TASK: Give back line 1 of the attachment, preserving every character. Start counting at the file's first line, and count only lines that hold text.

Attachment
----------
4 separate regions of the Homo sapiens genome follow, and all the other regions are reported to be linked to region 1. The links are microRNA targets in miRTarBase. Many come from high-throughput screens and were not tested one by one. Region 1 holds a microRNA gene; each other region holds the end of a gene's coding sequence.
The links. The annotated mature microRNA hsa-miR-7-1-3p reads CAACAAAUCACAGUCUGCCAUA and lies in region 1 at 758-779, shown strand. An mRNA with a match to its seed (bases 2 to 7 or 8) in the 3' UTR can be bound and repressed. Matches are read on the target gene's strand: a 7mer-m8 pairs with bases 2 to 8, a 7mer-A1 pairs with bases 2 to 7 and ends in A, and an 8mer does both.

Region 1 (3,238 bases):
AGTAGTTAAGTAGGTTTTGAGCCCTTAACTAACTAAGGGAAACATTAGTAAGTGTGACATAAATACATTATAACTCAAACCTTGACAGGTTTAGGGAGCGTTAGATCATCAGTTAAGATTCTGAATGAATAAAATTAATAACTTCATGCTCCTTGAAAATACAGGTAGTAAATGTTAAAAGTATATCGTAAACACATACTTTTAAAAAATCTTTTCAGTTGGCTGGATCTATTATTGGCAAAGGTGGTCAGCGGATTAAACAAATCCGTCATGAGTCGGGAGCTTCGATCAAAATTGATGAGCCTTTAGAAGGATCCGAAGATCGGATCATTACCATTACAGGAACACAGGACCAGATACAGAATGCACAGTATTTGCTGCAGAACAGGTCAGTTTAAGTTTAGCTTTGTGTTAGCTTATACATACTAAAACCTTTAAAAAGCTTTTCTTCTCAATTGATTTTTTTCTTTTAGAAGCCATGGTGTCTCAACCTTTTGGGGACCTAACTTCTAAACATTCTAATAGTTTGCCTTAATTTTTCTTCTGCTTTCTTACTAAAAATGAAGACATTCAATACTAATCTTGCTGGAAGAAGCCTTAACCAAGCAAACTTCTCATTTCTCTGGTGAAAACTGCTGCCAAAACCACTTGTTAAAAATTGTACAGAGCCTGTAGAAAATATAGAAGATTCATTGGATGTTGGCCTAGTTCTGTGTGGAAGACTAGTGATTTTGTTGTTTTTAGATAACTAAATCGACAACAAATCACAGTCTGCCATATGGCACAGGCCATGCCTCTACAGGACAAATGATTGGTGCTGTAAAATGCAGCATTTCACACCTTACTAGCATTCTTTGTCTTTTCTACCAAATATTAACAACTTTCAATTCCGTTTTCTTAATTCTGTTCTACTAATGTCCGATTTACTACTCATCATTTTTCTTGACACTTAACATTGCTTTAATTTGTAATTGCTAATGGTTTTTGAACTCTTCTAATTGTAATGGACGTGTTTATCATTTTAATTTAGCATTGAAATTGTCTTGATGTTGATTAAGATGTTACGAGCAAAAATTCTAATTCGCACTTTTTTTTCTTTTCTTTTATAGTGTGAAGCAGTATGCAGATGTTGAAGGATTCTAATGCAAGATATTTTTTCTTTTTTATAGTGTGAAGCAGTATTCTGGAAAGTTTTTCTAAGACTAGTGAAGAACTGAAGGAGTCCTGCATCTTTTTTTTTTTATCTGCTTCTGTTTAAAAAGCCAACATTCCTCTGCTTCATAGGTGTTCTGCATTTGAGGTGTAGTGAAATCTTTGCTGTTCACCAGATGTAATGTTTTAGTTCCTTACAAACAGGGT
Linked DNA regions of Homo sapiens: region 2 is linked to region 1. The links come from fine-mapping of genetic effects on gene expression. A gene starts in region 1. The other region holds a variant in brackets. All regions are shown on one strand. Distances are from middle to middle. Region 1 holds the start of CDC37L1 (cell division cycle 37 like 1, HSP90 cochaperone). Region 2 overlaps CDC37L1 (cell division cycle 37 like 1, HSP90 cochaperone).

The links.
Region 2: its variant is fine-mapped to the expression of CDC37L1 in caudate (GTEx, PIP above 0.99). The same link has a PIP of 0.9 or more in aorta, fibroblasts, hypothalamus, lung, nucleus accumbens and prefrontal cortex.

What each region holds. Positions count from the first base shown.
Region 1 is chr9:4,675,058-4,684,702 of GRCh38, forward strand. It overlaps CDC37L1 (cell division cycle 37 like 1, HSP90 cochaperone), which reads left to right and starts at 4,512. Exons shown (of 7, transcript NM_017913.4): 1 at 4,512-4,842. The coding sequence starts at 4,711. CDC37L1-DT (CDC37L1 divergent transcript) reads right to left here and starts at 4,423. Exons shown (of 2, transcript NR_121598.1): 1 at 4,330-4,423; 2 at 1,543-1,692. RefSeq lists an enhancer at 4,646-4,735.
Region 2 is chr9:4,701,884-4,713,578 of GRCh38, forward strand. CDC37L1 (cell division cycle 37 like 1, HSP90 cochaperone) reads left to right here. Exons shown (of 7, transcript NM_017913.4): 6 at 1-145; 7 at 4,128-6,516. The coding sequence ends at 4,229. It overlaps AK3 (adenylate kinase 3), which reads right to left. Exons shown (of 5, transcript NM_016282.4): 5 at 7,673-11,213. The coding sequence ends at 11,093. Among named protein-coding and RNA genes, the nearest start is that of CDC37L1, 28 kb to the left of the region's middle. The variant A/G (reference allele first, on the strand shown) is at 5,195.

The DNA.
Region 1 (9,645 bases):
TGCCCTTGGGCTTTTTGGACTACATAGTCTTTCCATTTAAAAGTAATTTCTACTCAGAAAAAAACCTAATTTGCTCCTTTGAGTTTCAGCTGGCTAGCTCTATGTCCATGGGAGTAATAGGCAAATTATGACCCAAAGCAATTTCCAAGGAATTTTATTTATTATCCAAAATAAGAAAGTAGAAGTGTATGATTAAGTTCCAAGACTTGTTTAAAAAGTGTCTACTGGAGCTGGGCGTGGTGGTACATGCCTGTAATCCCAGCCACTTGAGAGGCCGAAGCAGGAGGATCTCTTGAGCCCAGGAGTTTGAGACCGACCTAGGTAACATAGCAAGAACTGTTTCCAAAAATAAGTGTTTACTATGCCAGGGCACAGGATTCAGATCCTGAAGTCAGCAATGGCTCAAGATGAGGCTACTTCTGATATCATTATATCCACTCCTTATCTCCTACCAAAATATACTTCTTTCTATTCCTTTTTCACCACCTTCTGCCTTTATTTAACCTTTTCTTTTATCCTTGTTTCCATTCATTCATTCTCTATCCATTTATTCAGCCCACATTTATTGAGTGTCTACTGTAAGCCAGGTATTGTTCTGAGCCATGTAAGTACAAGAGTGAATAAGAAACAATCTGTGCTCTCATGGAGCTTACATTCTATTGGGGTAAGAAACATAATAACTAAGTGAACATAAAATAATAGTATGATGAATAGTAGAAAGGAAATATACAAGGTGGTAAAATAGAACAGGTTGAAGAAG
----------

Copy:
4 separate regions of the Homo sapiens genome follow, and all the other regions are reported to be linked to region 1. The links are microRNA targets in miRTarBase. Many come from high-throughput screens and were not tested one by one. Region 1 holds a microRNA gene; each other region holds the end of a gene's coding sequence.